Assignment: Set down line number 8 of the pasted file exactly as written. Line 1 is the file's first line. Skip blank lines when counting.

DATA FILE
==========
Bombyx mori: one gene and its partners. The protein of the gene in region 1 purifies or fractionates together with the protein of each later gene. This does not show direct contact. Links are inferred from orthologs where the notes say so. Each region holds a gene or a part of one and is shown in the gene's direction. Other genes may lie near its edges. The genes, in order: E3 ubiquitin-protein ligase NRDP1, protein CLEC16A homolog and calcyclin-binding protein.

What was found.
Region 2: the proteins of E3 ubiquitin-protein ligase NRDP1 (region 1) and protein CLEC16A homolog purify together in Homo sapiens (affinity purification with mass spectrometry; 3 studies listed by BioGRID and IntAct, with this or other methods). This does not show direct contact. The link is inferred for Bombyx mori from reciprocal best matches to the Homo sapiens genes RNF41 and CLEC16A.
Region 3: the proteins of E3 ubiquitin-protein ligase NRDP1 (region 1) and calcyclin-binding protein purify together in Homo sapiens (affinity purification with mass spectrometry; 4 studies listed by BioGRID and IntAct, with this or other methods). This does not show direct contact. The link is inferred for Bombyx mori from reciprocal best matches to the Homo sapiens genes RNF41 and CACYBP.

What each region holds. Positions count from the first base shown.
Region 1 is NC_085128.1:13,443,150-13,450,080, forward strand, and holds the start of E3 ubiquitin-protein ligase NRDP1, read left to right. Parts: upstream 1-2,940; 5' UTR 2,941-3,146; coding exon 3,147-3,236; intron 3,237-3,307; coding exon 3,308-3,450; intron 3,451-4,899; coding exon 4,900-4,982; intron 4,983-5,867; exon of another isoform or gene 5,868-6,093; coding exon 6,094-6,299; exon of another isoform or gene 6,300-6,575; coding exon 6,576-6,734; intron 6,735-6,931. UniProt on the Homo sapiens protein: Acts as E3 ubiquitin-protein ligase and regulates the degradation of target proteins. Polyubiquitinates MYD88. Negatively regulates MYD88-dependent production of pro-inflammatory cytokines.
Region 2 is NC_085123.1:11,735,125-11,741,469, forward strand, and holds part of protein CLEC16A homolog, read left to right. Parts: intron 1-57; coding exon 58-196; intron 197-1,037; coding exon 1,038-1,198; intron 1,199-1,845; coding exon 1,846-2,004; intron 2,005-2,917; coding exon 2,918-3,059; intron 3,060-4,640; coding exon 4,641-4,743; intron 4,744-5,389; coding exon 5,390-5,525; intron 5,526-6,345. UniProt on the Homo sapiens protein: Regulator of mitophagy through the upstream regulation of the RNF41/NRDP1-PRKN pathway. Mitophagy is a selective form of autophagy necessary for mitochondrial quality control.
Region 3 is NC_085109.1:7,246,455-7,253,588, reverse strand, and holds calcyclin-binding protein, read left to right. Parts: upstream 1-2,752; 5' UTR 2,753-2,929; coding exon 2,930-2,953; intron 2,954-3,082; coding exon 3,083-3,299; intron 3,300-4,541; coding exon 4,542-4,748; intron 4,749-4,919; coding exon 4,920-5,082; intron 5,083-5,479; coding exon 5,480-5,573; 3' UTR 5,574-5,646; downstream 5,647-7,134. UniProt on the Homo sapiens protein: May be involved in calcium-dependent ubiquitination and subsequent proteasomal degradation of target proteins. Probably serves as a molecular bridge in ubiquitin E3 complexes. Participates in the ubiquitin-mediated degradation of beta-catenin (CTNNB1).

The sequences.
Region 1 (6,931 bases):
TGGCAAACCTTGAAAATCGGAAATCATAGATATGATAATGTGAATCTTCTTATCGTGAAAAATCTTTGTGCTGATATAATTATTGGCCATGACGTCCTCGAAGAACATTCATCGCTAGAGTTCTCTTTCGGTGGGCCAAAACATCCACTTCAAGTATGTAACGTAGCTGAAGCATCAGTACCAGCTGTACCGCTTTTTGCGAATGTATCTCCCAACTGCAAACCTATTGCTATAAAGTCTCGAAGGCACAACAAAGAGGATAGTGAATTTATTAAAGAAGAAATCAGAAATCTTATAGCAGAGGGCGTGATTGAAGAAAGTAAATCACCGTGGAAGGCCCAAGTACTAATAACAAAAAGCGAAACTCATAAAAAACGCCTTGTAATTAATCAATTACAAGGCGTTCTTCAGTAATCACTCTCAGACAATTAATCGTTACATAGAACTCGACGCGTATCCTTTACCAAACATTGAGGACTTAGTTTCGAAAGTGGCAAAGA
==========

Region 3 is NC_085109.1:7,246,455-7,253,588, reverse strand, and holds calcyclin-binding protein, read left to right. Parts: upstream 1-2,752; 5' UTR 2,753-2,929; coding exon 2,930-2,953; intron 2,954-3,082; coding exon 3,083-3,299; intron 3,300-4,541; coding exon 4,542-4,748; intron 4,749-4,919; coding exon 4,920-5,082; intron 5,083-5,479; coding exon 5,480-5,573; 3' UTR 5,574-5,646; downstream 5,647-7,134. UniProt on the Homo sapiens protein: May be involved in calcium-dependent ubiquitination and subsequent proteasomal degradation of target proteins. Probably serves as a molecular bridge in ubiquitin E3 complexes. Participates in the ubiquitin-mediated degradation of beta-catenin (CTNNB1).